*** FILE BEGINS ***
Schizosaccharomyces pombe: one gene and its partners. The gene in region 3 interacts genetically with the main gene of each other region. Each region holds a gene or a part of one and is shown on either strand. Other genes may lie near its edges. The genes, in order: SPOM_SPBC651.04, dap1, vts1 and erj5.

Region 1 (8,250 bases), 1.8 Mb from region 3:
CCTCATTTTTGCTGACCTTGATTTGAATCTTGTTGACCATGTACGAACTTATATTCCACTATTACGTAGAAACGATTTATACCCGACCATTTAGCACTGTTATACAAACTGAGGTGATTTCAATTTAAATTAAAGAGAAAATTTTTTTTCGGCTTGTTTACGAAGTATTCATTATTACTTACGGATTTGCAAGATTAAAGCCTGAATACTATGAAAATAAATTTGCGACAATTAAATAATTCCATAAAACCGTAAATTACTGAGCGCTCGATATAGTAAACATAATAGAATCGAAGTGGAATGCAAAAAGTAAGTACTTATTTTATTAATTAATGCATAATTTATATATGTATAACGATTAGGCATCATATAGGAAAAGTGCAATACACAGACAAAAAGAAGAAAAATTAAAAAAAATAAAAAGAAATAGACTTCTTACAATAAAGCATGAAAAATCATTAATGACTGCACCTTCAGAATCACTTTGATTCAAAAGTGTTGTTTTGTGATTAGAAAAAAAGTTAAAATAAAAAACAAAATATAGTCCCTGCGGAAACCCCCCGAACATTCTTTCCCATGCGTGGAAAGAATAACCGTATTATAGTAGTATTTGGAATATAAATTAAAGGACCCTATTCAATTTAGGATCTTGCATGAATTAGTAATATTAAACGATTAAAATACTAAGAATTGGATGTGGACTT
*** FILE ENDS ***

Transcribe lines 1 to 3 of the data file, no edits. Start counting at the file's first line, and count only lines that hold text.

Schizosaccharomyces pombe: one gene and its partners. The gene in region 3 interacts genetically with the main gene of each other region. Each region holds a gene or a part of one and is shown on either strand. Other genes may lie near its edges. The genes, in order: SPOM_SPBC651.04, dap1, vts1 and erj5.

Region 1 (8,250 bases), 1.8 Mb from region 3:
CCTCATTTTTGCTGACCTTGATTTGAATCTTGTTGACCATGTACGAACTTATATTCCACTATTACGTAGAAACGATTTATACCCGACCATTTAGCACTGTTATACAAACTGAGGTGATTTCAATTTAAATTAAAGAGAAAATTTTTTTTCGGCTTGTTTACGAAGTATTCATTATTACTTACGGATTTGCAAGATTAAAGCCTGAATACTATGAAAATAAATTTGCGACAATTAAATAATTCCATAAAACCGTAAATTACTGAGCGCTCGATATAGTAAACATAATAGAATCGAAGTGGAATGCAAAAAGTAAGTACTTATTTTATTAATTAATGCATAATTTATATATGTATAACGATTAGGCATCATATAGGAAAAGTGCAATACACAGACAAAAAGAAGAAAAATTAAAAAAAATAAAAAGAAATAGACTTCTTACAATAAAGCATGAAAAATCATTAATGACTGCACCTTCAGAATCACTTTGATTCAAAAGTGTTGTTTTGTGATTAGAAAAAAAGTTAAAATAAAAAACAAAATATAGTCCCTGCGGAAACCCCCCGAACATTCTTTCCCATGCGTGGAAAGAATAACCGTATTATAGTAGTATTTGGAATATAAATTAAAGGACCCTATTCAATTTAGGATCTTGCATGAATTAGTAATATTAAACGATTAAAATACTAAGAATTGGATGTGGACTT